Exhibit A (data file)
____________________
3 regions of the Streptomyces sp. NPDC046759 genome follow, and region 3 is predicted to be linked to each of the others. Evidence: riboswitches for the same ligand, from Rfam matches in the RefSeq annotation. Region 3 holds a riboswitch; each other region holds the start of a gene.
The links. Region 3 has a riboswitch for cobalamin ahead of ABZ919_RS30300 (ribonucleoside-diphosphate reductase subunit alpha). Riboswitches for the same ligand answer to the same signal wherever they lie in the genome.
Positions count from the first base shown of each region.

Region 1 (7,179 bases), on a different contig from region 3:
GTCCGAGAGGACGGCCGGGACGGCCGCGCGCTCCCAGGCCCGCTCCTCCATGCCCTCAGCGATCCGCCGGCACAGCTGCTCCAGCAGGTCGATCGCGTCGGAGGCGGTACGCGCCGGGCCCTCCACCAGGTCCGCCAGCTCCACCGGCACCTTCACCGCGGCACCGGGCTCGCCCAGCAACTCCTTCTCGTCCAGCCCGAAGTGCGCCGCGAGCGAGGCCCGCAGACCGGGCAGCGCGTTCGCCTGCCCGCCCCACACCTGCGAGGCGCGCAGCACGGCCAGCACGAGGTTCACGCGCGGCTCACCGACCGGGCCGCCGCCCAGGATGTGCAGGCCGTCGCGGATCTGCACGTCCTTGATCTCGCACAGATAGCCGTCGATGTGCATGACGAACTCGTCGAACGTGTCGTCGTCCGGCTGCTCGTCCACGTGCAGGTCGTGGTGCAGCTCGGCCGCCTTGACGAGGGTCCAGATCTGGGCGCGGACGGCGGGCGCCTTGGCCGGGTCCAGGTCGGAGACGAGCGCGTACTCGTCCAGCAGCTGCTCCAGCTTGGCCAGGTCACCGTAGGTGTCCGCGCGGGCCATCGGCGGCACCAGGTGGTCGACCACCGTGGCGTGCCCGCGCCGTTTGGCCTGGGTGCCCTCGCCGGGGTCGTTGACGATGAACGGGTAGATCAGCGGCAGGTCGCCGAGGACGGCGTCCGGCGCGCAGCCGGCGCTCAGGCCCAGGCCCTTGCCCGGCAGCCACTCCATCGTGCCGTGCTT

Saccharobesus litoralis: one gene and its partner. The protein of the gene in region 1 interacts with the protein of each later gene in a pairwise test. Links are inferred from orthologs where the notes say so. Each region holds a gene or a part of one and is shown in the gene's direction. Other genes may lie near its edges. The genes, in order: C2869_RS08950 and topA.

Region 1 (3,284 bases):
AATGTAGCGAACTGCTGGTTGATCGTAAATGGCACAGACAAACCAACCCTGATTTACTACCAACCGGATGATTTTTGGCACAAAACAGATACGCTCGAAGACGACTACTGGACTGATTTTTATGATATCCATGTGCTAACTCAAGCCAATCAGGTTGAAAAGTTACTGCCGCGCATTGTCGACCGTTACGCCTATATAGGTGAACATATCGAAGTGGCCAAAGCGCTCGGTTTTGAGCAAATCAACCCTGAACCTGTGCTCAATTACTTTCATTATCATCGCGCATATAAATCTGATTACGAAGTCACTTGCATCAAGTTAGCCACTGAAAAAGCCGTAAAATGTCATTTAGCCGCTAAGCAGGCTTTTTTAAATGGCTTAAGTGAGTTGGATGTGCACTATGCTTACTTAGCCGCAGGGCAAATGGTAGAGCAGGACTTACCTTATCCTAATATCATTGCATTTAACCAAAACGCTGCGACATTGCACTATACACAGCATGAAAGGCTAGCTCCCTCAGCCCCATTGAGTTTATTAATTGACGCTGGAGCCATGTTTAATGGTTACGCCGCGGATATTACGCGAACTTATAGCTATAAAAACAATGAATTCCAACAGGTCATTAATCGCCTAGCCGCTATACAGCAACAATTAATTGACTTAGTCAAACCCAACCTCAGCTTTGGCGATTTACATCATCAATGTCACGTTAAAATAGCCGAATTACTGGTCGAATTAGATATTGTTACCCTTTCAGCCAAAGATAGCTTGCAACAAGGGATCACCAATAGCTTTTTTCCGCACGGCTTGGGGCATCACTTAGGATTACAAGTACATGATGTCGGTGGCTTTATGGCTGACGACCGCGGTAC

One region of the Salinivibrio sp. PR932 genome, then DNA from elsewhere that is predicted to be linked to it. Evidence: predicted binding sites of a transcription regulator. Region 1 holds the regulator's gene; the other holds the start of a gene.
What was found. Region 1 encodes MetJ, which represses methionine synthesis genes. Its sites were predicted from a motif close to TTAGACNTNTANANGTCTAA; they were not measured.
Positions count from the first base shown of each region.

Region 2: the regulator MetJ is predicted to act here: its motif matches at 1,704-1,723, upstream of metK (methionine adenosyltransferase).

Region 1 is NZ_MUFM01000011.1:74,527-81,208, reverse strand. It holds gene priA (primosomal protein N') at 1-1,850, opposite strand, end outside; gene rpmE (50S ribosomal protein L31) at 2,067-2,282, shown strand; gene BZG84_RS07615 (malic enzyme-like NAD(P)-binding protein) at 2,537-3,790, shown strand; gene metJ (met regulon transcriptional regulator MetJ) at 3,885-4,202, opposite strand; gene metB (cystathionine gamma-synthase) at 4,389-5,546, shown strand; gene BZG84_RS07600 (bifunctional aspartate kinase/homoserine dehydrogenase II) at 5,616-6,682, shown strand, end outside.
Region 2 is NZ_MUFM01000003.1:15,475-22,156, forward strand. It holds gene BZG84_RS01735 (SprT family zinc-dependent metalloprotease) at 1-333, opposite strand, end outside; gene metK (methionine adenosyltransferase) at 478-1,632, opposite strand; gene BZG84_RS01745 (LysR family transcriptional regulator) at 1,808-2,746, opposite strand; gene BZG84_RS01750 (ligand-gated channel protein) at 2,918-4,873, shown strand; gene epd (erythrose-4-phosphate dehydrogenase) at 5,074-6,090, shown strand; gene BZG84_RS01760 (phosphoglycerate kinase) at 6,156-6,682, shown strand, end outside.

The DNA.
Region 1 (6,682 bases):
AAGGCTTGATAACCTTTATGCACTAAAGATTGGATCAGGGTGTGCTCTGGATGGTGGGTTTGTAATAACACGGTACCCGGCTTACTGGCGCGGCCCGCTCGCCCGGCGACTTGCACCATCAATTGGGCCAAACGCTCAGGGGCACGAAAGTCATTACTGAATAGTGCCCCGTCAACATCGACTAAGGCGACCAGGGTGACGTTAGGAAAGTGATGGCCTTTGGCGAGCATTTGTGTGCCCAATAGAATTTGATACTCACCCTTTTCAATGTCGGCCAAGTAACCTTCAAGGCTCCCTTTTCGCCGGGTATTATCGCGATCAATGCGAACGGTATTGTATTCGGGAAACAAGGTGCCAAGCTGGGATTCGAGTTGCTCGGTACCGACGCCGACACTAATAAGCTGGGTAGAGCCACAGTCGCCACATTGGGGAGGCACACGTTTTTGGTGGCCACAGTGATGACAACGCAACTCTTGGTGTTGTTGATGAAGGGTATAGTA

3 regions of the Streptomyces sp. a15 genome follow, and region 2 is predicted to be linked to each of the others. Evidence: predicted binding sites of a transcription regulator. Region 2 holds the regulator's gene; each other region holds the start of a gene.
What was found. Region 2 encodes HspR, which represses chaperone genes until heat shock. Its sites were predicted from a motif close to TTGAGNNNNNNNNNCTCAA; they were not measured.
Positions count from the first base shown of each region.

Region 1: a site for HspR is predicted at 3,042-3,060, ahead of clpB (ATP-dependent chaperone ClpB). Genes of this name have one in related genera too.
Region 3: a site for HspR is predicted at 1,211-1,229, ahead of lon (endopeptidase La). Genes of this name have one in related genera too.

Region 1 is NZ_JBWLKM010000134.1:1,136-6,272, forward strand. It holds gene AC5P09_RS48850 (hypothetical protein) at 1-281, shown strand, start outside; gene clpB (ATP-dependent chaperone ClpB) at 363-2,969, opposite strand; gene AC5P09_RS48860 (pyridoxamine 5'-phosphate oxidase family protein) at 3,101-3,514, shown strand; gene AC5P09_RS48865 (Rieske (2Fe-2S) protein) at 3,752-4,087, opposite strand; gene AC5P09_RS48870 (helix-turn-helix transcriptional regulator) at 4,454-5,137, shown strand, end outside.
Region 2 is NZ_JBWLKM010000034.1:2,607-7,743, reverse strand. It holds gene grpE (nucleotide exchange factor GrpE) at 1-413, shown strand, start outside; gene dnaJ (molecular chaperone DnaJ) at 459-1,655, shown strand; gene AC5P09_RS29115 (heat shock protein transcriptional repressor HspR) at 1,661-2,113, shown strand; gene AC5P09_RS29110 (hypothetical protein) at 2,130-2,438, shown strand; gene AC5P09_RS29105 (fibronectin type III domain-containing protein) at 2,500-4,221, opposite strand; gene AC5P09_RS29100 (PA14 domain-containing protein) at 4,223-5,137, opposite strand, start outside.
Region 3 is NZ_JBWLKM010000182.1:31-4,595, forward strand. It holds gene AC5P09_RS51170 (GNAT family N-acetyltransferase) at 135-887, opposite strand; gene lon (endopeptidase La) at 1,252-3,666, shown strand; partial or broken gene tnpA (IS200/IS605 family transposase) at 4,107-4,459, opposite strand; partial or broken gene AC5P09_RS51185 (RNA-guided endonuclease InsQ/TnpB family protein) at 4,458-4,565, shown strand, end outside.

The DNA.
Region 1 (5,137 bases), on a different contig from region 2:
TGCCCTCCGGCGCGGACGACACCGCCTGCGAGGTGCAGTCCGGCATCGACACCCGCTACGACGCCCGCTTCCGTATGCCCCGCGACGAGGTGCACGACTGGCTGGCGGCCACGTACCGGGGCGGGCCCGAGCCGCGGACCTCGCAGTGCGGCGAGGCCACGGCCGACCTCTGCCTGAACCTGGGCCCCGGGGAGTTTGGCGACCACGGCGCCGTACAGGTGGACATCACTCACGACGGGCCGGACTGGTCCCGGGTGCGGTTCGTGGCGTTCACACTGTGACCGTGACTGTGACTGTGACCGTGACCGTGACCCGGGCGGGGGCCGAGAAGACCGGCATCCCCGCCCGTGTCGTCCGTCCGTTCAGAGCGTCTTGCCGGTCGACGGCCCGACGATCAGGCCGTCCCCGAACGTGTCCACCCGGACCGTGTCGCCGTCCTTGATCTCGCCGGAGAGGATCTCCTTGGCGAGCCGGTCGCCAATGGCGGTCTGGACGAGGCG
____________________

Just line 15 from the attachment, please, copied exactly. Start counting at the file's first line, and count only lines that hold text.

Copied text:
The DNA.